So, there's more than one way to play with cards. Sure, there are plenty of old stand-by card games, like Bridge, Pinochle, Canasta and Cribbage. But then there are games that use playing cards in whole, new ways, some times not even as playing cards at all, but just rectangular pieces of paper which happen to also have suits and ranks on them. And there are the more subtle games-within-games, where under the guise of playing a hand of cards you are actually playing at something very different. Think James Bond in the original Casino Royale, where under the auspices of a game of Chemin de Fer (Baccarat), he was playing out a subterfuge of the whole East German espoinage network. Or, closer to home, consider a simple game of strip poker - and tell me what subtle games are being played under the guise of a simple hand of cards.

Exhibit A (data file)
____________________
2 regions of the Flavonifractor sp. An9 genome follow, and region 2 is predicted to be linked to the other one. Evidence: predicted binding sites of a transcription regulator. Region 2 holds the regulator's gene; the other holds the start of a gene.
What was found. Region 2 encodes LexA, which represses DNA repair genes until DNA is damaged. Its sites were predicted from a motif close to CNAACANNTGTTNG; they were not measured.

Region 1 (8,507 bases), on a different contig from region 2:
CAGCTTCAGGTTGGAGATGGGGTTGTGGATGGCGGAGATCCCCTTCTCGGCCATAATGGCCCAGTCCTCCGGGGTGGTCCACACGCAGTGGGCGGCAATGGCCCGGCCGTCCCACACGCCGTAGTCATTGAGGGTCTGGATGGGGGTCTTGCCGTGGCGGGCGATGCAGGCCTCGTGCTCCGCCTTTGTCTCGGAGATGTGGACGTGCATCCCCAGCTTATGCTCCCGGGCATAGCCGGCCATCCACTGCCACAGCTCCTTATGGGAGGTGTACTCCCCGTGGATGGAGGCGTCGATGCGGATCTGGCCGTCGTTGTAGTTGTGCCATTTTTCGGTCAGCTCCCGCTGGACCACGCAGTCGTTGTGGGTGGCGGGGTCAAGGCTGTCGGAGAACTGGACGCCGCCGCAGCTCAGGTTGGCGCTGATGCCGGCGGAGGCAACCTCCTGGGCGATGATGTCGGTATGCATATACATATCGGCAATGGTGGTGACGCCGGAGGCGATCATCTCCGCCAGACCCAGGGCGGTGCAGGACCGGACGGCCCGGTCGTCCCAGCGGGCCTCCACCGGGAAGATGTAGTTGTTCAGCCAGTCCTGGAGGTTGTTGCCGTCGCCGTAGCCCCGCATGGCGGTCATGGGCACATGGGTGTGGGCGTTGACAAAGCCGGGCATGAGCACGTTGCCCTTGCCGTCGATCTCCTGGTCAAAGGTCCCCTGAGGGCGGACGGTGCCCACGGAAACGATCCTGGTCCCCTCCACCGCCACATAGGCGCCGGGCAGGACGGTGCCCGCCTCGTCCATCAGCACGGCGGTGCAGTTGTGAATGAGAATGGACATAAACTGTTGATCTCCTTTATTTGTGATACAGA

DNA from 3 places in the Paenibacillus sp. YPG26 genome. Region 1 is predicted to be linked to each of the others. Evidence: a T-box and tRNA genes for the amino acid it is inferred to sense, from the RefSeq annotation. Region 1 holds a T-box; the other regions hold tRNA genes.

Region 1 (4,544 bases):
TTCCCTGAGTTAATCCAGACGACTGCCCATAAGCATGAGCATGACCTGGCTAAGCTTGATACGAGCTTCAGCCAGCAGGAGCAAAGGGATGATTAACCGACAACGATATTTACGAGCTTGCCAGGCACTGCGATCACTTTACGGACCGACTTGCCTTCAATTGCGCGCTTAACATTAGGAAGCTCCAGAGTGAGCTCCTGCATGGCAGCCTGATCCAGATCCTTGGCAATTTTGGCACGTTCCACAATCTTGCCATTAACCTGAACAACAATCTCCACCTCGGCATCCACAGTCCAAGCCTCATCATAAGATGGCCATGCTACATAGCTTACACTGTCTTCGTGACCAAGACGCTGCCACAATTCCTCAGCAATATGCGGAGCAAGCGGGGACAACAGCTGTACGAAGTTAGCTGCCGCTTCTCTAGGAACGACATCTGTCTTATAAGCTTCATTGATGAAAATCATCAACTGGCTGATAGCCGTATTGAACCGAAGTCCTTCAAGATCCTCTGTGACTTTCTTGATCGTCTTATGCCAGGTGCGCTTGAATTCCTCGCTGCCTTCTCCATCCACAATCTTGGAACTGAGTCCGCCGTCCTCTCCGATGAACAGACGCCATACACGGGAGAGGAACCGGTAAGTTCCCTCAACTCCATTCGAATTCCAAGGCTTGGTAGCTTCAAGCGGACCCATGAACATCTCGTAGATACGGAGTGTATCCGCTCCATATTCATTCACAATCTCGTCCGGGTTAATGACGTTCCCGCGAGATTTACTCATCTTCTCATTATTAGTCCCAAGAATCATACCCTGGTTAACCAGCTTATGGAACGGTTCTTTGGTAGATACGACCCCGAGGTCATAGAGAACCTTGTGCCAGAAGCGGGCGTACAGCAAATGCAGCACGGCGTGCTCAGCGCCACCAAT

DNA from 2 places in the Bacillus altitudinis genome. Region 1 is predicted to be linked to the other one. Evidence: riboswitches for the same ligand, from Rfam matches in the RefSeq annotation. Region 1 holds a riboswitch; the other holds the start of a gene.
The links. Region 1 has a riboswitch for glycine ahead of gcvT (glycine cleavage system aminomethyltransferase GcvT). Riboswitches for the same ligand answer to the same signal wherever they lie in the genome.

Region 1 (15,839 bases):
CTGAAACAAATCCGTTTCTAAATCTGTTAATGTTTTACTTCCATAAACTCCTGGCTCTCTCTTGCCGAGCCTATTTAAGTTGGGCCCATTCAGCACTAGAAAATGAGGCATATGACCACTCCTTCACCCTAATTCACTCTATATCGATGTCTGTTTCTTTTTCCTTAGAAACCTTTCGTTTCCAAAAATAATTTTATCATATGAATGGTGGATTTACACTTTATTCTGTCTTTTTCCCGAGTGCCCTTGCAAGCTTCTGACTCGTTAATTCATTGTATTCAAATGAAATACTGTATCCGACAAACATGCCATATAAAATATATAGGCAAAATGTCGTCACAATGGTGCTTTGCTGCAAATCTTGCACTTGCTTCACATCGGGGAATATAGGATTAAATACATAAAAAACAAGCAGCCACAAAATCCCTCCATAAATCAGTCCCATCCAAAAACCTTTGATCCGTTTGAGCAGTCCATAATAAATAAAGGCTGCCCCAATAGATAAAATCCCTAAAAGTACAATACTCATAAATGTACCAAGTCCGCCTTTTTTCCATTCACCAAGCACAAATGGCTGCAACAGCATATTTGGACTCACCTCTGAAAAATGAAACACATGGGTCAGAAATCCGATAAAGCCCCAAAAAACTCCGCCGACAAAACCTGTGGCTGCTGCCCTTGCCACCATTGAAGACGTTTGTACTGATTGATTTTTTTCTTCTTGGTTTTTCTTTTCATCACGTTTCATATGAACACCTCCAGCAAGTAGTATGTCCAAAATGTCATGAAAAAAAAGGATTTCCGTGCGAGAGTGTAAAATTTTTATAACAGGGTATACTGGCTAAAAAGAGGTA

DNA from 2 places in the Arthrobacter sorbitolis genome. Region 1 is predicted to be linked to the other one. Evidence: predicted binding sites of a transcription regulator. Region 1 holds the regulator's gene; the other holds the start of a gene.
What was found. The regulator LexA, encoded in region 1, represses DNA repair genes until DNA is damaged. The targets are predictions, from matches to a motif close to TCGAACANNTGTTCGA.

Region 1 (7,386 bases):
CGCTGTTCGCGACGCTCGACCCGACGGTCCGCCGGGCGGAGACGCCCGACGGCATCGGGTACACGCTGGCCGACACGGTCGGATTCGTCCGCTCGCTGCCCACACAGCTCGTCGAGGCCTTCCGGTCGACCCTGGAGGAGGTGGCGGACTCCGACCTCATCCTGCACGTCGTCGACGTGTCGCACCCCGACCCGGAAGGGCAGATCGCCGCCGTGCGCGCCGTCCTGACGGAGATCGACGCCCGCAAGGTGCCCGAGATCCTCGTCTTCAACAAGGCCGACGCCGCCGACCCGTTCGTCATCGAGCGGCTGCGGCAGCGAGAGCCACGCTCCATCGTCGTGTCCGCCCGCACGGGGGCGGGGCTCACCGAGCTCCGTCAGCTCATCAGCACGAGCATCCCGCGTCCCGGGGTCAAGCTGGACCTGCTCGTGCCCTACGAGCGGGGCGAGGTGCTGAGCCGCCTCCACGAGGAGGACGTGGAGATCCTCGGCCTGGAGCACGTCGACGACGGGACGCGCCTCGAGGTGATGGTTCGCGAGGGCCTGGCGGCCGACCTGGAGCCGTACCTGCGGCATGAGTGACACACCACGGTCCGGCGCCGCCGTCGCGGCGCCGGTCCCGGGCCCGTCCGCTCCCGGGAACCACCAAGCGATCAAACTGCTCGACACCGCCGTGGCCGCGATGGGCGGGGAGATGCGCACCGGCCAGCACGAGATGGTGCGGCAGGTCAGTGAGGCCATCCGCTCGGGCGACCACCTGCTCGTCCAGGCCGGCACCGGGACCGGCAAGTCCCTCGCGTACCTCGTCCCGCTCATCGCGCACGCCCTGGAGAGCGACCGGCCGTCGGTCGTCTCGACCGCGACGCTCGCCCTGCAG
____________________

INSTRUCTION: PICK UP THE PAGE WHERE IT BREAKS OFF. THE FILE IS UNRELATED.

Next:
This issue I present a collection of decks that are more than playing cards. Among them I have a complete board game, a book of poetry melded with a riddle-solving contest, educational cards for children, optical illusions, a lottery number generator, and, of course, the tried-and-true matching rummy game. There are certainly plenty more decks like these, some of which I've displayed in the past. But let these be merely an example of what mysterious crossbreeds of playing cards are to be found in the wild.